Metro Transit was created by referendum in 1972 to operate a district-wide bus system and resume planning for a Seattle and Eastside transit system to be built with the new floating Interstate 90.  A transit element for the new floating bridge was requested by the Puget Sound Council of Governments and a group of local seattle and Eastside politicians to avoid further traffic.  A Memorandum of Understanding signed by the Washington State Highway Commission, Metro Transit and local governments in late 1976 characterized the centre of the two-lane eight-lane bridge for transit traffic and the inhabitants of Mercer Island with a possible transition to a fixed guidance system in the future.   The Puget Sound Council of Governments (PSCOG), a regional planning organization, found in a 1981 study that the urban streetcar would be a viable way to decongest traffic on the Interstate 90 corridor and recommended that Metro incorporate it into its long-term plan.  A 1986 joint study by Metro and PSCOG examined several alternative routes for an eastside tram system, which recommended crossing Interstate 90, which came from downtown Bellevue to Kirkland and Bothell via the Eastside Railway and Downtown Redmond via State Route 520.   While the streetcar plan was not funded, arrangements were made to accommodate a future Eastside tram link in the Seattle Underground Tunnel, which opened in 1990.  Sound Transit added the high-capacity Eastside project in 2004 to its temporary long-range plan and explored several corridors and concept modes that veered off a main line on Interstate 90.  The Bellevue-Overlake Corridor was chosen in July 2005 as the preferred route for the Eastside line, which should be either urban streetcar trains or a high-speed bus train system that could be converted to rail.   The urban train was chosen as the preferred mode by Sound Transit in July 2006, after being supported by Councillors Bellevue, Kirkland and Redmond.  The $3.9 billion streetcar project, known as the East Link, would be part of the next regional transit election operation from Seattle to Bellevue, the Microsoft campus and downtown Redmond.  A 24 km segment of East Link was included in the $47 billion train that combined sound transit projects and the highway extension as part of the 80 km tram. The plan calls for the Seattle StreetCar to travel to Overlake Hospital Medical Center east of downtown Bellevue in 2021, followed by an extension of the Microsoft campus in Overlake to 2027; The segment between Overlake and downtown Redmond would be a priority for future expansion with additional resources, with engineering and property acquisition work covered by the road and transit package.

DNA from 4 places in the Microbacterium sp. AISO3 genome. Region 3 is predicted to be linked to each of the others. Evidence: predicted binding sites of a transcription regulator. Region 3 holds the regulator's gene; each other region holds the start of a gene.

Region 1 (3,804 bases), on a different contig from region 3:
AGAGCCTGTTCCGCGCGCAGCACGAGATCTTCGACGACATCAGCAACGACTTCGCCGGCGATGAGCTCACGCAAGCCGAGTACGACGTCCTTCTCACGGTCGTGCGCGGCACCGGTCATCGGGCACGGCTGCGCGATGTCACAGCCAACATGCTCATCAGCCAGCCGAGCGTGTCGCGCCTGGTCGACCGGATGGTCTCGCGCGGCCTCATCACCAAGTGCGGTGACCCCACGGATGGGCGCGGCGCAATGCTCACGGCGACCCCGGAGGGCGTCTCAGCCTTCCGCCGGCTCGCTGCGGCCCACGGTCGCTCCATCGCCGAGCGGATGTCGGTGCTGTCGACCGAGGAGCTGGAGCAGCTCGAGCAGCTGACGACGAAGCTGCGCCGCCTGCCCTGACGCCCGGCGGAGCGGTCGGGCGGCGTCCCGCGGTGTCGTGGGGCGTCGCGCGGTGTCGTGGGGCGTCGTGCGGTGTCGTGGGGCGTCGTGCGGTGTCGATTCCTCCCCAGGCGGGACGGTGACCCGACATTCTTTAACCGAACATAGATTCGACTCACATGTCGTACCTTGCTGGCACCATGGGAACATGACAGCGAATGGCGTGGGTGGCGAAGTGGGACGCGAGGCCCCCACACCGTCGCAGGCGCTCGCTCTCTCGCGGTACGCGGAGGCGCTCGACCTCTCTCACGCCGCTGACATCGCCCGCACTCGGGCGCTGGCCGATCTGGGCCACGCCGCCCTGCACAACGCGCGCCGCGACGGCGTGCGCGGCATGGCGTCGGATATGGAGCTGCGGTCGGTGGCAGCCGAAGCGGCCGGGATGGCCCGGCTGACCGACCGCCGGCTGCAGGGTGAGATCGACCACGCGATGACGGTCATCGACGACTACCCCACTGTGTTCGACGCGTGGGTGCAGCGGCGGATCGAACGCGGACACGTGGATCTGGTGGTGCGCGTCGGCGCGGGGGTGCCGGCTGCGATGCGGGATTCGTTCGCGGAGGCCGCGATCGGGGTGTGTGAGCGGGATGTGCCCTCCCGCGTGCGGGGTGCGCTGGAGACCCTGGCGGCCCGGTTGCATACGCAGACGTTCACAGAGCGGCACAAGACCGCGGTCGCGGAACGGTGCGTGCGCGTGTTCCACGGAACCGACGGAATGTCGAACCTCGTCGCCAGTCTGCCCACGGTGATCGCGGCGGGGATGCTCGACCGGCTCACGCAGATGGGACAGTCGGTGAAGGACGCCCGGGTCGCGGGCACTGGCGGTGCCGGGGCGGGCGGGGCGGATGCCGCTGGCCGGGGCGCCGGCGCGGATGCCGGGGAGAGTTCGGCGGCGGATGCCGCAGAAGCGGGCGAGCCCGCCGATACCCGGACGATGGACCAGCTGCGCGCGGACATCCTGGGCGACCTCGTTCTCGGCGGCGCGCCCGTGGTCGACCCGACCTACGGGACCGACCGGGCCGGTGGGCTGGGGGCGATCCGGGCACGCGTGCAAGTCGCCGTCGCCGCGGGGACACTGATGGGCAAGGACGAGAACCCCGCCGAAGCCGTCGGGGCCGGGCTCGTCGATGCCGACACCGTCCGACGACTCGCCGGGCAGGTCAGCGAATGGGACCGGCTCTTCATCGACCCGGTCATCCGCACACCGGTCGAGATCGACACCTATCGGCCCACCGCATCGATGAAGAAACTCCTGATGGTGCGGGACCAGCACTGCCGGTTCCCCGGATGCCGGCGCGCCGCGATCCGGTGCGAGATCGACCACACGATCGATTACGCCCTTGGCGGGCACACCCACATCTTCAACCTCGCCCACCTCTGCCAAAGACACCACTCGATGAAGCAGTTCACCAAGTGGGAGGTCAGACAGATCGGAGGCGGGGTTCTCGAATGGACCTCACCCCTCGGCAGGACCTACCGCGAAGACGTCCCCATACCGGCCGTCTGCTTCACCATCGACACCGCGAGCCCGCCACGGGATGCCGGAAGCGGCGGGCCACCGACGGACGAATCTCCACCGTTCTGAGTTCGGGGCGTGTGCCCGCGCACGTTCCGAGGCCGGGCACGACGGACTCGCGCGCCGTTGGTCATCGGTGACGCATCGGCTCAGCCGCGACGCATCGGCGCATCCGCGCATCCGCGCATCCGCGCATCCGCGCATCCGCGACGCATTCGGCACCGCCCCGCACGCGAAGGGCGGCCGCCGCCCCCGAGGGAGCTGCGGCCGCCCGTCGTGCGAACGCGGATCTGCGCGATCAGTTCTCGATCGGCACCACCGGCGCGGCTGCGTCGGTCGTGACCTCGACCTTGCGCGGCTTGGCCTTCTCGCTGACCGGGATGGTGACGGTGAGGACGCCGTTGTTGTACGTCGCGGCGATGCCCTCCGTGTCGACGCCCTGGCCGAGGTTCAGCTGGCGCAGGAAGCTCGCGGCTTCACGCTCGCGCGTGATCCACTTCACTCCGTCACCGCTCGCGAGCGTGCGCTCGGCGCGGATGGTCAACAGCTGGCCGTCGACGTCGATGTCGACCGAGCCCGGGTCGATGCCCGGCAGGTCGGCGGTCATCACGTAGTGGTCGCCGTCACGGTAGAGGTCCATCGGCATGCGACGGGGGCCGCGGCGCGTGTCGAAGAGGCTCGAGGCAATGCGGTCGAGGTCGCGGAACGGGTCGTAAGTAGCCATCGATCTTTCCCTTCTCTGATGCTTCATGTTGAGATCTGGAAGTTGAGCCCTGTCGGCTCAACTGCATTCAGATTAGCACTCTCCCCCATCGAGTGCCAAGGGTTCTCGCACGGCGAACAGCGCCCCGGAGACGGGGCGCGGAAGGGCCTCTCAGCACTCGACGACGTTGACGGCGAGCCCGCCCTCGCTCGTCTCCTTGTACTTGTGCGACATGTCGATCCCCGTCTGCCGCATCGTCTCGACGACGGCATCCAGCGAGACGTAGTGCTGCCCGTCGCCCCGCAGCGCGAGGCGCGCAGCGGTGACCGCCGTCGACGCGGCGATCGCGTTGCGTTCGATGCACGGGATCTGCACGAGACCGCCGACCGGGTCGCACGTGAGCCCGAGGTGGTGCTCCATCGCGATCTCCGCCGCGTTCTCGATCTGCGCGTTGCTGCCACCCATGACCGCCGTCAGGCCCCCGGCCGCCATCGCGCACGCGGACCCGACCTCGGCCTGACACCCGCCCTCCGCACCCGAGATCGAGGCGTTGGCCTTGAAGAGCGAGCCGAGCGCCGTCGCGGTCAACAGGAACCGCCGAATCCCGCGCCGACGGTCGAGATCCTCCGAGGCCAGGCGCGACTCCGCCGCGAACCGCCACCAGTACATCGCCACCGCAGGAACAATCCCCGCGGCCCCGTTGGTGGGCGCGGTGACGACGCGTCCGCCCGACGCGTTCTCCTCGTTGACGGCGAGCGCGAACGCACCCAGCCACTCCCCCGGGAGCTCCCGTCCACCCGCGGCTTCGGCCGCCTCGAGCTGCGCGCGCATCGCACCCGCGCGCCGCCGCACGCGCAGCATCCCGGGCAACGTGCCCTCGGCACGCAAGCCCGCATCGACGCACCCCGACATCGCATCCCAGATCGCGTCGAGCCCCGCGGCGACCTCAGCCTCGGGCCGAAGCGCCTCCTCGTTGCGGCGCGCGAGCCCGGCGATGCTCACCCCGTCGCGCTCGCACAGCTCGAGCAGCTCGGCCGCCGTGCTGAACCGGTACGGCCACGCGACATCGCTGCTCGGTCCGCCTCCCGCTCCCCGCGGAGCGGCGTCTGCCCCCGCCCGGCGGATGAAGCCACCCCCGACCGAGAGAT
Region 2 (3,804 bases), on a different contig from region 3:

The package faced opposition from environmentalists, developer Kemper Freeman and Elected Eastside officials who failed in the November 2007 election.  G. Length of contract.